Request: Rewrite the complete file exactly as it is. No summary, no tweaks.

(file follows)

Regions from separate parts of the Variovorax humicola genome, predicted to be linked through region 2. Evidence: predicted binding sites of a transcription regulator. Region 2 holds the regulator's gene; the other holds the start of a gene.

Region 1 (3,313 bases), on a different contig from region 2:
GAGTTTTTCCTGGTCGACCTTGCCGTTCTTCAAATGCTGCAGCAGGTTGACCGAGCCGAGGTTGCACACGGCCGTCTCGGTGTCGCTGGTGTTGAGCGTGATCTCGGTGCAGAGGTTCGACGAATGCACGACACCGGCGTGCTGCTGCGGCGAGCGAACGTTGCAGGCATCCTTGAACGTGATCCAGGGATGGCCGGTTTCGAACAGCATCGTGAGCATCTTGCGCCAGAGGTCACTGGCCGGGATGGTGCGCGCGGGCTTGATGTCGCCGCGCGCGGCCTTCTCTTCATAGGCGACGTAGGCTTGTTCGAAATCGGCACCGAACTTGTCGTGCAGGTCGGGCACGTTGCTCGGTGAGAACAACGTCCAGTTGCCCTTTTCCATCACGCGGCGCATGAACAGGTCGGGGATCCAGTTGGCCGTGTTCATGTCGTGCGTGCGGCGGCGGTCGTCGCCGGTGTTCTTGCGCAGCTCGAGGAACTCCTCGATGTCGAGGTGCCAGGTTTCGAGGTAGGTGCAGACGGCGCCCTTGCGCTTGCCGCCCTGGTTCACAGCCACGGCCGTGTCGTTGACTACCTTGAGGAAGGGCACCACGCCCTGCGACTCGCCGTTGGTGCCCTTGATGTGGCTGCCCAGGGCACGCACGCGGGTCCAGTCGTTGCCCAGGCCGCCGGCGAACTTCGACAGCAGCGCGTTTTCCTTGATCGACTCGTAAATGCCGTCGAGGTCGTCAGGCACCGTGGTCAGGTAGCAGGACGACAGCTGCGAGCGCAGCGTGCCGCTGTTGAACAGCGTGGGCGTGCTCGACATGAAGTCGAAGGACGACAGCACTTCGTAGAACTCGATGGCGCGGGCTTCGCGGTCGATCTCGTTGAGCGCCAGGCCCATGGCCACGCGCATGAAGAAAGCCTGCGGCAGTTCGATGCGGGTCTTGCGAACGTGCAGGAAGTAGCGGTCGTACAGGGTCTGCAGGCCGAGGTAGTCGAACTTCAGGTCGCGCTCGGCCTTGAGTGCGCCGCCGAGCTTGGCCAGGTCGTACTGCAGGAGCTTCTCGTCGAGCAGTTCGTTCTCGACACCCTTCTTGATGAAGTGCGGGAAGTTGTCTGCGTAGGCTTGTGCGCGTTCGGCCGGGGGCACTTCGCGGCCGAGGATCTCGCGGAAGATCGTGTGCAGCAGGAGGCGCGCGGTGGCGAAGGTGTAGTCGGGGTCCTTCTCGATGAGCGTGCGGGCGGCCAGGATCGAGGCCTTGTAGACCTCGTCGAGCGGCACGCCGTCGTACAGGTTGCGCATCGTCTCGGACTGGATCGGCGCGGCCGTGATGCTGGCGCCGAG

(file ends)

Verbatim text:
Regions from separate parts of the Variovorax humicola genome, predicted to be linked through region 2. Evidence: predicted binding sites of a transcription regulator. Region 2 holds the regulator's gene; the other holds the start of a gene.

Region 1 (3,313 bases), on a different contig from region 2:
GAGTTTTTCCTGGTCGACCTTGCCGTTCTTCAAATGCTGCAGCAGGTTGACCGAGCCGAGGTTGCACACGGCCGTCTCGGTGTCGCTGGTGTTGAGCGTGATCTCGGTGCAGAGGTTCGACGAATGCACGACACCGGCGTGCTGCTGCGGCGAGCGAACGTTGCAGGCATCCTTGAACGTGATCCAGGGATGGCCGGTTTCGAACAGCATCGTGAGCATCTTGCGCCAGAGGTCACTGGCCGGGATGGTGCGCGCGGGCTTGATGTCGCCGCGCGCGGCCTTCTCTTCATAGGCGACGTAGGCTTGTTCGAAATCGGCACCGAACTTGTCGTGCAGGTCGGGCACGTTGCTCGGTGAGAACAACGTCCAGTTGCCCTTTTCCATCACGCGGCGCATGAACAGGTCGGGGATCCAGTTGGCCGTGTTCATGTCGTGCGTGCGGCGGCGGTCGTCGCCGGTGTTCTTGCGCAGCTCGAGGAACTCCTCGATGTCGAGGTGCCAGGTTTCGAGGTAGGTGCAGACGGCGCCCTTGCGCTTGCCGCCCTGGTTCACAGCCACGGCCGTGTCGTTGACTACCTTGAGGAAGGGCACCACGCCCTGCGACTCGCCGTTGGTGCCCTTGATGTGGCTGCCCAGGGCACGCACGCGGGTCCAGTCGTTGCCCAGGCCGCCGGCGAACTTCGACAGCAGCGCGTTTTCCTTGATCGACTCGTAAATGCCGTCGAGGTCGTCAGGCACCGTGGTCAGGTAGCAGGACGACAGCTGCGAGCGCAGCGTGCCGCTGTTGAACAGCGTGGGCGTGCTCGACATGAAGTCGAAGGACGACAGCACTTCGTAGAACTCGATGGCGCGGGCTTCGCGGTCGATCTCGTTGAGCGCCAGGCCCATGGCCACGCGCATGAAGAAAGCCTGCGGCAGTTCGATGCGGGTCTTGCGAACGTGCAGGAAGTAGCGGTCGTACAGGGTCTGCAGGCCGAGGTAGTCGAACTTCAGGTCGCGCTCGGCCTTGAGTGCGCCGCCGAGCTTGGCCAGGTCGTACTGCAGGAGCTTCTCGTCGAGCAGTTCGTTCTCGACACCCTTCTTGATGAAGTGCGGGAAGTTGTCTGCGTAGGCTTGTGCGCGTTCGGCCGGGGGCACTTCGCGGCCGAGGATCTCGCGGAAGATCGTGTGCAGCAGGAGGCGCGCGGTGGCGAAGGTGTAGTCGGGGTCCTTCTCGATGAGCGTGCGGGCGGCCAGGATCGAGGCCTTGTAGACCTCGTCGAGCGGCACGCCGTCGTACAGGTTGCGCATCGTCTCGGACTGGATCGGCGCGGCCGTGATGCTGGCGCCGAG